Canadian Forces aircraft taking the long road from N.S. to new Ontario home
CP-140 Aurora is being shipped from Nova Scotia to Ontario and will be used in a museum
A dismantled military aircraft is making its way from Nova Scotia to Ontario, using highways instead of the airways in its relocation.
The wingless giant — a CP-140 Aurora long-range patrol aircraft — is heading from a holding facility in Halifax to Trenton, Ont., where it will be housed in the National Air Force Museum of Canada.
A spokeswoman for the military said the plane's fuselage, which is being carried on a massive flatbed trailer, was expected to pass north of Montreal on Thursday.
The aircraft, with distinct Royal Canadian Air Force markings, was based at 14 Wing in Greenwood, N.S., and was to be transported mostly along the Trans-Canada Highway.
Watch for wide load, DND warns
Defence officials are asking motorists to watch for the wide load. The fuselage takes up two traffic lanes.
They expect the fuselage to arrive in Trenton on Friday, while the wings will likely get there next week.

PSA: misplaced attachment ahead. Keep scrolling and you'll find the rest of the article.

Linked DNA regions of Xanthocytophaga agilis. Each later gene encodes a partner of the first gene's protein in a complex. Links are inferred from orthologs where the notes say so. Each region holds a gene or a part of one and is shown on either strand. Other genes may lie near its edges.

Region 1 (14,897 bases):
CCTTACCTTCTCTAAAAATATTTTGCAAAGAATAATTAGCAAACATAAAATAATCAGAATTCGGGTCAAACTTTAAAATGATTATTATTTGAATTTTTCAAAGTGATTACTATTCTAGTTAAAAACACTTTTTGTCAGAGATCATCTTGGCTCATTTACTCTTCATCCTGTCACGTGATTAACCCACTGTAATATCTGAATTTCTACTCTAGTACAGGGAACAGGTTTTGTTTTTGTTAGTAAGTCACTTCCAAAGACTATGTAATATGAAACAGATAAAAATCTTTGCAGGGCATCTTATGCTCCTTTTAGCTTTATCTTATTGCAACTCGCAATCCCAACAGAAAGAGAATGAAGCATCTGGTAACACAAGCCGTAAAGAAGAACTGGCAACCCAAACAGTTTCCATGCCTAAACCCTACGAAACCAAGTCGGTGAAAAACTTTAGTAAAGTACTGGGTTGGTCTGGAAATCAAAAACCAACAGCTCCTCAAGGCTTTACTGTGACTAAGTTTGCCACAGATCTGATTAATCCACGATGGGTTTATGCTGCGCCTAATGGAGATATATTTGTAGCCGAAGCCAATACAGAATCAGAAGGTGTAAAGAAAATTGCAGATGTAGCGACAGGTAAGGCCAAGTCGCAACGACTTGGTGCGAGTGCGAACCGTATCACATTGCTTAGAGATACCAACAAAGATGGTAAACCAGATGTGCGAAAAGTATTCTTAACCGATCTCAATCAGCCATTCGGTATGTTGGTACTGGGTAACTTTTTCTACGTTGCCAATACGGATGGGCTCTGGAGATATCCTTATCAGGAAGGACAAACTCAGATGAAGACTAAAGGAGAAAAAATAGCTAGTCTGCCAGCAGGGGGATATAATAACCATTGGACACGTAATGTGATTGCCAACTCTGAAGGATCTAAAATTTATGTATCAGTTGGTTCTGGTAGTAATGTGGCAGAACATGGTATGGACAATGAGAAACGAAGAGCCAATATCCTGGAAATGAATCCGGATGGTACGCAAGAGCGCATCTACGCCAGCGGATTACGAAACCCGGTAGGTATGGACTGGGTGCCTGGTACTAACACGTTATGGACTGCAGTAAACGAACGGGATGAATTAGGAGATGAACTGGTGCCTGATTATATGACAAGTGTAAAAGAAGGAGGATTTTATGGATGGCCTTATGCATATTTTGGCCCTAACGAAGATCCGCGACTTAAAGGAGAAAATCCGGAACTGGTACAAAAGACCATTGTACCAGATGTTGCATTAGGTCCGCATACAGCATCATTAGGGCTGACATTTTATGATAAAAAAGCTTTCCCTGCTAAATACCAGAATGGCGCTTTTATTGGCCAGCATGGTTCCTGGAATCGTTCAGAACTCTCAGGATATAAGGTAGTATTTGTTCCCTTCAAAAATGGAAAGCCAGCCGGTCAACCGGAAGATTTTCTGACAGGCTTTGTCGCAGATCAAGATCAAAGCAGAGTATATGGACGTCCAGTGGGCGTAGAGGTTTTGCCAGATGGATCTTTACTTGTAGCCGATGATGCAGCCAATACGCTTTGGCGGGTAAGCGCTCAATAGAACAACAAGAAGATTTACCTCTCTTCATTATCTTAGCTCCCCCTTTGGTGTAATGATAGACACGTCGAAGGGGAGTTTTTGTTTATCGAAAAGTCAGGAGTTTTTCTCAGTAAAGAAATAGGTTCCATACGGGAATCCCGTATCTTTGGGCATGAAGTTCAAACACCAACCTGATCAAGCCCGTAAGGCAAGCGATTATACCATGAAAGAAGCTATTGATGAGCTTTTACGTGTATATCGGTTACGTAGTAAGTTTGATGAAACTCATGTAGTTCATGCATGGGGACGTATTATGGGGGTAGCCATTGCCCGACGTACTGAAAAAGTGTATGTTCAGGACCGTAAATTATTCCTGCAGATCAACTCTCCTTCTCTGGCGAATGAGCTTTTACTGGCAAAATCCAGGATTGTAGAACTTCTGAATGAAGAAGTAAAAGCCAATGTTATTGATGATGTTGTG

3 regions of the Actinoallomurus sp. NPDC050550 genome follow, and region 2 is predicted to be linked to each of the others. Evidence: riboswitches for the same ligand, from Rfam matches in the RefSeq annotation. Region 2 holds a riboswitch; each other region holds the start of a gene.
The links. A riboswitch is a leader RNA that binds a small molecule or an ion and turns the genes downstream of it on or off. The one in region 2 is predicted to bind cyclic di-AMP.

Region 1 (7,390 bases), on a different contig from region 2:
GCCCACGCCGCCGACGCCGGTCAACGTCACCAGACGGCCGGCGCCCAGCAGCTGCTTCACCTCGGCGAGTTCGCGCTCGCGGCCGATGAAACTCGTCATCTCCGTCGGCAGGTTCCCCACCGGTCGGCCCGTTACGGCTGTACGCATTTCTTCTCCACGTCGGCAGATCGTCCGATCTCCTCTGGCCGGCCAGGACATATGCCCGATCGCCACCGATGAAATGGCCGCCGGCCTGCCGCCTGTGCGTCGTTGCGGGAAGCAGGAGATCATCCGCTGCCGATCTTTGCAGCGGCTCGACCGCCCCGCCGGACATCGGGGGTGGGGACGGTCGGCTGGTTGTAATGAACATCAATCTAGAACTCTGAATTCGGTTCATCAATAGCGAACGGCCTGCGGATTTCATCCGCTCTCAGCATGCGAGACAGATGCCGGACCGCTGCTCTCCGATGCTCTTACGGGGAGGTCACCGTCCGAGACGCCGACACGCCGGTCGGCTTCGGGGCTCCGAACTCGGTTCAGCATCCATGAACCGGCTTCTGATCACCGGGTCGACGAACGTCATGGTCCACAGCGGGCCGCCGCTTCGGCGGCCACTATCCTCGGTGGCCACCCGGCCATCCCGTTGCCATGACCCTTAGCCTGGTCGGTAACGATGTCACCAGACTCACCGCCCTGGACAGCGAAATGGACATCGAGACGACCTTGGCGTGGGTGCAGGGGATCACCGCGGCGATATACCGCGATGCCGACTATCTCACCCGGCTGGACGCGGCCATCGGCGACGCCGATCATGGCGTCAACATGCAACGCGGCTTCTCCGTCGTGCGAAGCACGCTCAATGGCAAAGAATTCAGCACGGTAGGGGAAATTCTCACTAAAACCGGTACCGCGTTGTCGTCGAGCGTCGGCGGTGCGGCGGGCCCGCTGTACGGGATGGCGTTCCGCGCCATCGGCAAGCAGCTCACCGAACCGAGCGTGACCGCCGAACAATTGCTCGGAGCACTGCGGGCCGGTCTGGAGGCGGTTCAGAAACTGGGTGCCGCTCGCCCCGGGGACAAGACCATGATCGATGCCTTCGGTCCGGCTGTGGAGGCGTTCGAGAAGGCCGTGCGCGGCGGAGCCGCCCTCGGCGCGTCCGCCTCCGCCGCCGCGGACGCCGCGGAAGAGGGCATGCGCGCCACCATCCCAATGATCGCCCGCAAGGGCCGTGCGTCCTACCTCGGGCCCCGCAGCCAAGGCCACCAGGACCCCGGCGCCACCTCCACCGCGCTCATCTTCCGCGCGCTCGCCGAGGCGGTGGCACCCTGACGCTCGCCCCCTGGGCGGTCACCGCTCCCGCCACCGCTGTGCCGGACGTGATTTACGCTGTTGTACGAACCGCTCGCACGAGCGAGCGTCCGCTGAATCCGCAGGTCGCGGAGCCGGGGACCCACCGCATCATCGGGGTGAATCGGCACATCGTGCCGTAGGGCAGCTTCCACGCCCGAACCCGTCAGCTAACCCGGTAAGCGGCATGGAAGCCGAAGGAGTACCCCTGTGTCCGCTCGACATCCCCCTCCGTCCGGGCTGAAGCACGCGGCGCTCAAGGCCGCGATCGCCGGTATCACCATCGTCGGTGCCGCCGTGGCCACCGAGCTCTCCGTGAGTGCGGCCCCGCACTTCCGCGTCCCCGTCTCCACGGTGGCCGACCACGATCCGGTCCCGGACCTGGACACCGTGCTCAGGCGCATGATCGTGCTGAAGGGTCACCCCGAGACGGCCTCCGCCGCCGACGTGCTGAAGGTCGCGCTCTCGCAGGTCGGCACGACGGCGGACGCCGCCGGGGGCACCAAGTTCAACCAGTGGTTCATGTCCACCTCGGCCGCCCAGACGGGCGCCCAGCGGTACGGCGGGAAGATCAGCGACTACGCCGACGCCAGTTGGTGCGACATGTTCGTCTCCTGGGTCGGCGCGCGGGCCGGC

The aircraft, which will be reassembled in Trenton, was withdrawn from use in the RCAF fleet in 2015.
The first Aurora aircraft were introduced in 1980.
Fourteen other Auroras are based at 19 Wing in Comox, B.C., and 14 Wing in Greenwood. With a range of 7,400 kilometres, they are used primarily for anti-submarine warfare, intelligence, surveillance, search-and-rescue, disaster relief and reconnaissance.
Previous missions have also included combating illegal immigration, illegal fishing, pollution and drug trafficking.
Typically, the plane can remain in the air for 12 hours, but some have stayed aloft for 17 hours.
"With its latest upgrades, the CP-140 is able to detect and destroy the latest generation of stealth submarines," the Canadian Forces says on its website.
Developed by Lockheed Martin, the four-engine turboprop aircraft is 36 metres long, has a wingspan of 30 metres and weighs more than 27,000 kilograms.
The federal government is in the process of modernizing the remaining fleet, which includes the installation of new sensors and "mission systems," as well as new wings and horizontal stabilizers. The plan is to extend the life of the CP-140 to 2030.
About $5 billion has been set aside to replace the Aurora with a new fleet of aircraft, the first of which is expected to be delivered by 2032.